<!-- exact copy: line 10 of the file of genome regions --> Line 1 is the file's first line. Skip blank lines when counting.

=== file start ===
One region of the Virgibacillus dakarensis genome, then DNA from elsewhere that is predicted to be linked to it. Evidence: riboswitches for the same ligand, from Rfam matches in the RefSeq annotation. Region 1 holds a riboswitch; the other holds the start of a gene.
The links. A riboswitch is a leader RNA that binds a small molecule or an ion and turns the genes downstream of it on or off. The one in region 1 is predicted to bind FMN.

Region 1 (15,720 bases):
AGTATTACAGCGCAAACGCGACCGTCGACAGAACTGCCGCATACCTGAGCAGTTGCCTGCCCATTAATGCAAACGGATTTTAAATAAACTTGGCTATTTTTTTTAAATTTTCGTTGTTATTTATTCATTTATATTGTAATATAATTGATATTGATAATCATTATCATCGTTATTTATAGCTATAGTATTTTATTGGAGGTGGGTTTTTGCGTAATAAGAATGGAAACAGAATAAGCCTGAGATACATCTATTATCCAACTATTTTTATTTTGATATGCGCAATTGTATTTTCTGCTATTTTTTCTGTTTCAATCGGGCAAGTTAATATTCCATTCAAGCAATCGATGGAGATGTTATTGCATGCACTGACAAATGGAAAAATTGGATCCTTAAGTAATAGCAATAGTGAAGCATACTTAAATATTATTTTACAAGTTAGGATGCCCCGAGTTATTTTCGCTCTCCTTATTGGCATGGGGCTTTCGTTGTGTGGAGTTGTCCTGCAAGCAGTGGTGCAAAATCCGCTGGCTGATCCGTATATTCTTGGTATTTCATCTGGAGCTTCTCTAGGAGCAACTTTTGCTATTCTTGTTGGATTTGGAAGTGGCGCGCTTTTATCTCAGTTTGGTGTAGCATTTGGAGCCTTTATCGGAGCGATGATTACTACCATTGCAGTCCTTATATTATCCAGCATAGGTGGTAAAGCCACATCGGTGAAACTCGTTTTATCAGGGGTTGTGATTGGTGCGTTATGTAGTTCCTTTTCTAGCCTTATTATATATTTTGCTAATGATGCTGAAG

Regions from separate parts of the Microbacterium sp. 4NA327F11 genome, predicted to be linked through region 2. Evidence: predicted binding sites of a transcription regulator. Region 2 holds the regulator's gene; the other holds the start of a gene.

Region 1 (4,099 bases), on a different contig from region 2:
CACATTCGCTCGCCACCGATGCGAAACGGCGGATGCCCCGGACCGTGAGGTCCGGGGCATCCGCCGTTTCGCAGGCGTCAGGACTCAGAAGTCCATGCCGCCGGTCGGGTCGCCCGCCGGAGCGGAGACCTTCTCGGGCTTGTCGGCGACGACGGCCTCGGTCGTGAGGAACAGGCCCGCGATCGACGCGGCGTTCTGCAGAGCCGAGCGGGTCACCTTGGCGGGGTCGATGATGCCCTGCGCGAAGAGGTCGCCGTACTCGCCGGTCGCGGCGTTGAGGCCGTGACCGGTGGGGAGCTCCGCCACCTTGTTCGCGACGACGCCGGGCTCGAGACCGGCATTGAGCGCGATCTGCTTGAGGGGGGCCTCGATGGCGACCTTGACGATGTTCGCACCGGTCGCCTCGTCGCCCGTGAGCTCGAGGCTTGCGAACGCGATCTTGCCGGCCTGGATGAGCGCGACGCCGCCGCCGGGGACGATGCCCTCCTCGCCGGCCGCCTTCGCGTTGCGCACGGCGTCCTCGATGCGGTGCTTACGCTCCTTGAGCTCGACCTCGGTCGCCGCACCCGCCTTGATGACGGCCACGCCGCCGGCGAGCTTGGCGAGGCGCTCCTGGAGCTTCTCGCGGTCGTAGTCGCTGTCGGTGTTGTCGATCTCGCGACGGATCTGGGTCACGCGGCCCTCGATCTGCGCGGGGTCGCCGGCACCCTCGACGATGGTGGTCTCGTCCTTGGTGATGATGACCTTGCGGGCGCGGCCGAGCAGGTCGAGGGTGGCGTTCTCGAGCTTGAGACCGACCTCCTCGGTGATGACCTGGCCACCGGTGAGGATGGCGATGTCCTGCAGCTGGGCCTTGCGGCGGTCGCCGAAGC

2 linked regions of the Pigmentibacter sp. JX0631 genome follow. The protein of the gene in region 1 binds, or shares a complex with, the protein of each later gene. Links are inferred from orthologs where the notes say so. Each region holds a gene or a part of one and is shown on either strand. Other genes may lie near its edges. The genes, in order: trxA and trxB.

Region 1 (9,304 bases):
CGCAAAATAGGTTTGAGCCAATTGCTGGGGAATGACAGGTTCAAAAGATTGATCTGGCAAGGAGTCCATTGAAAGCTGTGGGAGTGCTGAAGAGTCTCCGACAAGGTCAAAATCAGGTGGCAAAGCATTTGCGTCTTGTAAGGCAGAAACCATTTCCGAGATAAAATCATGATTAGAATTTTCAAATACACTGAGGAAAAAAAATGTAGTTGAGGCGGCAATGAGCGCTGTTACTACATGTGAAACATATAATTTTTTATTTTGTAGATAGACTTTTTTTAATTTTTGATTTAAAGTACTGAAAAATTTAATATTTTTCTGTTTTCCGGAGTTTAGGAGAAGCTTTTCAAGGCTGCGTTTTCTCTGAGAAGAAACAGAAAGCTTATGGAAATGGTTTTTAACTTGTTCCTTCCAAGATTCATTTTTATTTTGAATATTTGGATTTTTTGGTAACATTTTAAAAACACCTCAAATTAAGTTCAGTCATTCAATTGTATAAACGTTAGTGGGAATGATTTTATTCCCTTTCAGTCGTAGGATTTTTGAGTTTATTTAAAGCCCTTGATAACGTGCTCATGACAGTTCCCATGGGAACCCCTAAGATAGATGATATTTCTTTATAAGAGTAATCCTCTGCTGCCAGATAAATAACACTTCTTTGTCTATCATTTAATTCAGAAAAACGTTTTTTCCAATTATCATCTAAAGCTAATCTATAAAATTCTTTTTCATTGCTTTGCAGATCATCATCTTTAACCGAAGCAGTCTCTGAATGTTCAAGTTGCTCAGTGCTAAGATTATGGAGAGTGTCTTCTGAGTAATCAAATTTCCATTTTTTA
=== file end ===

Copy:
CGCAAAATAGGTTTGAGCCAATTGCTGGGGAATGACAGGTTCAAAAGATTGATCTGGCAAGGAGTCCATTGAAAGCTGTGGGAGTGCTGAAGAGTCTCCGACAAGGTCAAAATCAGGTGGCAAAGCATTTGCGTCTTGTAAGGCAGAAACCATTTCCGAGATAAAATCATGATTAGAATTTTCAAATACACTGAGGAAAAAAAATGTAGTTGAGGCGGCAATGAGCGCTGTTACTACATGTGAAACATATAATTTTTTATTTTGTAGATAGACTTTTTTTAATTTTTGATTTAAAGTACTGAAAAATTTAATATTTTTCTGTTTTCCGGAGTTTAGGAGAAGCTTTTCAAGGCTGCGTTTTCTCTGAGAAGAAACAGAAAGCTTATGGAAATGGTTTTTAACTTGTTCCTTCCAAGATTCATTTTTATTTTGAATATTTGGATTTTTTGGTAACATTTTAAAAACACCTCAAATTAAGTTCAGTCATTCAATTGTATAAACGTTAGTGGGAATGATTTTATTCCCTTTCAGTCGTAGGATTTTTGAGTTTATTTAAAGCCCTTGATAACGTGCTCATGACAGTTCCCATGGGAACCCCTAAGATAGATGATATTTCTTTATAAGAGTAATCCTCTGCTGCCAGATAAATAACACTTCTTTGTCTATCATTTAATTCAGAAAAACGTTTTTTCCAATTATCATCTAAAGCTAATCTATAAAATTCTTTTTCATTGCTTTGCAGATCATCATCTTTAACCGAAGCAGTCTCTGAATGTTCAAGTTGCTCAGTGCTAAGATTATGGAGAGTGTCTTCTGAGTAATCAAATTTCCATTTTTTA